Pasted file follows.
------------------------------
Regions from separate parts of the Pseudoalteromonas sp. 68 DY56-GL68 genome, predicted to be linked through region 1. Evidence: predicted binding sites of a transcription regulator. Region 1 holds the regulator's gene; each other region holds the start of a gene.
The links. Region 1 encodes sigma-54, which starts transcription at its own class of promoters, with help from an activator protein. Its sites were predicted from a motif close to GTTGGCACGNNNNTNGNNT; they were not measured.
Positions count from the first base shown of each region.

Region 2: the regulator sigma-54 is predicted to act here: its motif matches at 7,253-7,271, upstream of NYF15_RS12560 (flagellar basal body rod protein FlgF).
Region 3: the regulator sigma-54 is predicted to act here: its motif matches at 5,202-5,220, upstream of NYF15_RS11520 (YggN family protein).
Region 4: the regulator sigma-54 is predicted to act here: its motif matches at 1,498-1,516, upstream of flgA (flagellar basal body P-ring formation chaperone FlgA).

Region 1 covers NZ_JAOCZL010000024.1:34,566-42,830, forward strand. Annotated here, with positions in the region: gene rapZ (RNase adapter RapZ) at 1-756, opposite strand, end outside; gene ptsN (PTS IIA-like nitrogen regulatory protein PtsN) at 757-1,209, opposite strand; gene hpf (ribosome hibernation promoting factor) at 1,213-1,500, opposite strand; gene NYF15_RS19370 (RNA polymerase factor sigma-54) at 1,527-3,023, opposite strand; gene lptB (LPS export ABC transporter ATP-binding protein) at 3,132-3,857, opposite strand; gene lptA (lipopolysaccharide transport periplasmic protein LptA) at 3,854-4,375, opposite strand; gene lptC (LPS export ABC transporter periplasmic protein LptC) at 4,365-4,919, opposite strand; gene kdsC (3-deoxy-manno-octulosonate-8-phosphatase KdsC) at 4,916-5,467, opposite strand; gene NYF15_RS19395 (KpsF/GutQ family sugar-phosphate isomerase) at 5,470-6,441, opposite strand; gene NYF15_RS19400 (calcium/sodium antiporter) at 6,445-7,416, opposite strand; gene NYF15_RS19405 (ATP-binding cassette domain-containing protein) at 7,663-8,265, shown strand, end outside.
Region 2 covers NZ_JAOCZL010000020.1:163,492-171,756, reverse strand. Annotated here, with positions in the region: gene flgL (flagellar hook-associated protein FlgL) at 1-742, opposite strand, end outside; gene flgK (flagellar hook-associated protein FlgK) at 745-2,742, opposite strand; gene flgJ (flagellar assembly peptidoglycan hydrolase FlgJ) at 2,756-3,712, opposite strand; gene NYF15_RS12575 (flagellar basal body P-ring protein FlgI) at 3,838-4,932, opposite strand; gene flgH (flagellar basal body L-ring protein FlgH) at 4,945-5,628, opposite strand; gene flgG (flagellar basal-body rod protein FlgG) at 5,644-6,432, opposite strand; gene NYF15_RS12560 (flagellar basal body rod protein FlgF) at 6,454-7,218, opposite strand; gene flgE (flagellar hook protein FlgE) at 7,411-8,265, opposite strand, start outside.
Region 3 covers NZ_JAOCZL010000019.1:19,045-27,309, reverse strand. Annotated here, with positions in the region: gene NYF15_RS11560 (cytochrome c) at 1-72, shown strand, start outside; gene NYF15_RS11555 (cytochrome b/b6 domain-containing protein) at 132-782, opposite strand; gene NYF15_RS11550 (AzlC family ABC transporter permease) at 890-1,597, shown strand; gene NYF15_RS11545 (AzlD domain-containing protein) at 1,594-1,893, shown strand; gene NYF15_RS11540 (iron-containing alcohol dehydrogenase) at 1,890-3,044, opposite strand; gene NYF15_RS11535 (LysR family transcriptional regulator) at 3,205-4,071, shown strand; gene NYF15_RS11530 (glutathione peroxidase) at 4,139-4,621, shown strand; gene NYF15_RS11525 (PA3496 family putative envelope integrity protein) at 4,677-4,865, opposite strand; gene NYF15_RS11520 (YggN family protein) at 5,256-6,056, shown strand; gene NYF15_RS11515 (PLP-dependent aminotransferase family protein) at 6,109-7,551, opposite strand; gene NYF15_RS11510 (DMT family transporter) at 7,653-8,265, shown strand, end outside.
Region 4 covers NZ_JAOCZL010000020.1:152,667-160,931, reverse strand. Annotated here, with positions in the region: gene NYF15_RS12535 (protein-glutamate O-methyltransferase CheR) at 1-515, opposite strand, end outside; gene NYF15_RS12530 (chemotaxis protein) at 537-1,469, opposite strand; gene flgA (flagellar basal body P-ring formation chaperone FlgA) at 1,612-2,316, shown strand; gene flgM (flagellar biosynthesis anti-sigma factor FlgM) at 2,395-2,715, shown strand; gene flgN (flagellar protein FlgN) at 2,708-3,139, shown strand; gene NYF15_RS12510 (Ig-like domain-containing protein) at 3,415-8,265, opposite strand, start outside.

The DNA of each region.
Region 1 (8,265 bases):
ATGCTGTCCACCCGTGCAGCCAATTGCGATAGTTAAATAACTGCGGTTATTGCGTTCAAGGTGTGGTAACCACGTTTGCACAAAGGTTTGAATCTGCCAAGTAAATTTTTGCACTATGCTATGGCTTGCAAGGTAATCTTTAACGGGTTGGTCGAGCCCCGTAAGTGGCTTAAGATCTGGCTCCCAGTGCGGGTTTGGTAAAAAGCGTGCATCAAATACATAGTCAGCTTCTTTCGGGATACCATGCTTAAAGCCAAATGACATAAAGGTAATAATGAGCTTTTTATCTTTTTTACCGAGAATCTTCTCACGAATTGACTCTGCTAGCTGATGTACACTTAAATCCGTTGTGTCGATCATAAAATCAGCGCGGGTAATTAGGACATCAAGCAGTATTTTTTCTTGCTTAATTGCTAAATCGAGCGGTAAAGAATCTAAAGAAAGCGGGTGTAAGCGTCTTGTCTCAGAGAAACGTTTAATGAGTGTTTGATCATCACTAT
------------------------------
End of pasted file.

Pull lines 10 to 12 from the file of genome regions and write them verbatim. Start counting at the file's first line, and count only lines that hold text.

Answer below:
Region 4 covers NZ_JAOCZL010000020.1:152,667-160,931, reverse strand. Annotated here, with positions in the region: gene NYF15_RS12535 (protein-glutamate O-methyltransferase CheR) at 1-515, opposite strand, end outside; gene NYF15_RS12530 (chemotaxis protein) at 537-1,469, opposite strand; gene flgA (flagellar basal body P-ring formation chaperone FlgA) at 1,612-2,316, shown strand; gene flgM (flagellar biosynthesis anti-sigma factor FlgM) at 2,395-2,715, shown strand; gene flgN (flagellar protein FlgN) at 2,708-3,139, shown strand; gene NYF15_RS12510 (Ig-like domain-containing protein) at 3,415-8,265, opposite strand, start outside.

The DNA of each region.
Region 1 (8,265 bases):